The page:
After improving Cuban relations, Obama may still seek better relations with Iran. According to National Public Radio, on Dec. 29, 2014, Obama expressed that after Cuba, Iran could become the second country in his term to restore diplomatic relations with America. Obama urges Iran to grasp this opportunity, negotiate with the P5+1 (the U.S., the U.K., France, Russia, China and Germany) and repair its relations with the U.S. Obama believes that it is possible to reach an agreement, and this measure will ultimately relieve Iran of sanctions and put it back into the international community. This manner of speaking is in fact a good fit for Iran’s vision. Looking back, Obama did not just begin to work on Iranian relations; he has expressed this wish since his first term. Afterward, in March 2013, Obama utilized Iran’s celebration of Nowruz as an opportunity to call on Iran to respond to the international community’s request and stop its nuclear plans.
From a realistic perspective, the U.S. is well aware of Iran’s nuclear power. The U.S. knows that while Iran undergoes sanctions and surveillance, it has no way of producing nuclear weaponry within a short time. Besides, Iran reiterates that its low-enriched uranium program is peaceful and not at all meant for nuclear weaponry. Iran often treats the nuclear issue like a bargaining chip in its diplomatic battle with the U.S.; it has actually wanted to get along with the U.S. for the past 20 years. On the day the U.S. decides to loosen its grip, it is very possible that Iran will never again haggle over the nuclear issue and it will never again be a problem. One could say that the key to repairing U.S.-Iran relations and truly solving the nuclear crisis is in America’s – and Obama’s – hands. This decision may create major dissatisfaction in some opposing powers in America and the international community; however, if Obama is firm, they cannot stand in his way.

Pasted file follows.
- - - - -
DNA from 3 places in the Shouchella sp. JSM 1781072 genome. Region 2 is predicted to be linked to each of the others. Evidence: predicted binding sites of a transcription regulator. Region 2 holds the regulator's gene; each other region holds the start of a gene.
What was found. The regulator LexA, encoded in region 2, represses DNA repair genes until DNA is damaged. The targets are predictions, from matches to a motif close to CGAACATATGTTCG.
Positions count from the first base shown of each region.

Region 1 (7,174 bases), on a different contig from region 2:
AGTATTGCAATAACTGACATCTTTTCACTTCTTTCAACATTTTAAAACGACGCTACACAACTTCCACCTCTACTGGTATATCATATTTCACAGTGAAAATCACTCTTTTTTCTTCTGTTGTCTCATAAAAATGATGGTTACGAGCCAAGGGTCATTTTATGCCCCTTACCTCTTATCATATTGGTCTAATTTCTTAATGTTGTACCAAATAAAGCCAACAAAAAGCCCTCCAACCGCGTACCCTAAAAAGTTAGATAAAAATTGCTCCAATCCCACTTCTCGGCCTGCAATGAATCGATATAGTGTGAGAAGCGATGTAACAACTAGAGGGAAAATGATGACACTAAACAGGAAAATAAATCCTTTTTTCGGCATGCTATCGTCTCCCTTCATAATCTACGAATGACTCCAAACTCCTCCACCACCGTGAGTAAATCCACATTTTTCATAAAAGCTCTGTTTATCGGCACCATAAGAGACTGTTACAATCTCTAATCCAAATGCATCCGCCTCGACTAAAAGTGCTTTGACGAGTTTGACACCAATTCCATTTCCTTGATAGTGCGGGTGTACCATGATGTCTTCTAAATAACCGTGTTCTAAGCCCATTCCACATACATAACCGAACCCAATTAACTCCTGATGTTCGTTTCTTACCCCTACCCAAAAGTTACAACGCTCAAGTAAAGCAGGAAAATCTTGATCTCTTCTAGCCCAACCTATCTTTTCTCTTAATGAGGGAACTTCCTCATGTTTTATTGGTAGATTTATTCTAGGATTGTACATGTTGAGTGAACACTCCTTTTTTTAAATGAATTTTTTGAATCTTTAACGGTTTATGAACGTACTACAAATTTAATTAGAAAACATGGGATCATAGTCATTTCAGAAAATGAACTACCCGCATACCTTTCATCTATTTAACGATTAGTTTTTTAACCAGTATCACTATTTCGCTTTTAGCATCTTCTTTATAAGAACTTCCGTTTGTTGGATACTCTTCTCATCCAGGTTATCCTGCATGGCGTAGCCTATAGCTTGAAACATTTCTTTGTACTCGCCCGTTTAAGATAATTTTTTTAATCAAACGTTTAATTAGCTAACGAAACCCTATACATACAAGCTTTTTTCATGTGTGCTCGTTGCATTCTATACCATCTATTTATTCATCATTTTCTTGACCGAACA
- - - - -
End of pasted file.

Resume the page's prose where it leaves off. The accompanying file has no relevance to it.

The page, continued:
Of course, limited to the current political situation and other various factors, it is still difficult to judge whether Obama can take up Clinton’s courage to handle North Korea. In contrast to Cuba, on Jan. 2, the Obama administration criticized North Korea’s ruinous and forceful network attacks on Sony Pictures and may even add more sanctions to put extra pressure on North Korea. On Jan. 15, the Dong-A Ilbo reported that the U.S. government believes that expecting North Korea to abandon its nuclear weapons on its own is a fantasy, so everything possible must be done to expand sanctions against North Korea. However, The New York Times points out that the symbolic meaning of Obama’s sanctions on North Korea obscures its real meaning. Like U.S.-Iran relations, the key to changing U.S.-North Korea relations is the U.S. government, which North Korea also awaits. Perhaps Obama should put this at the bottom of his to-do list.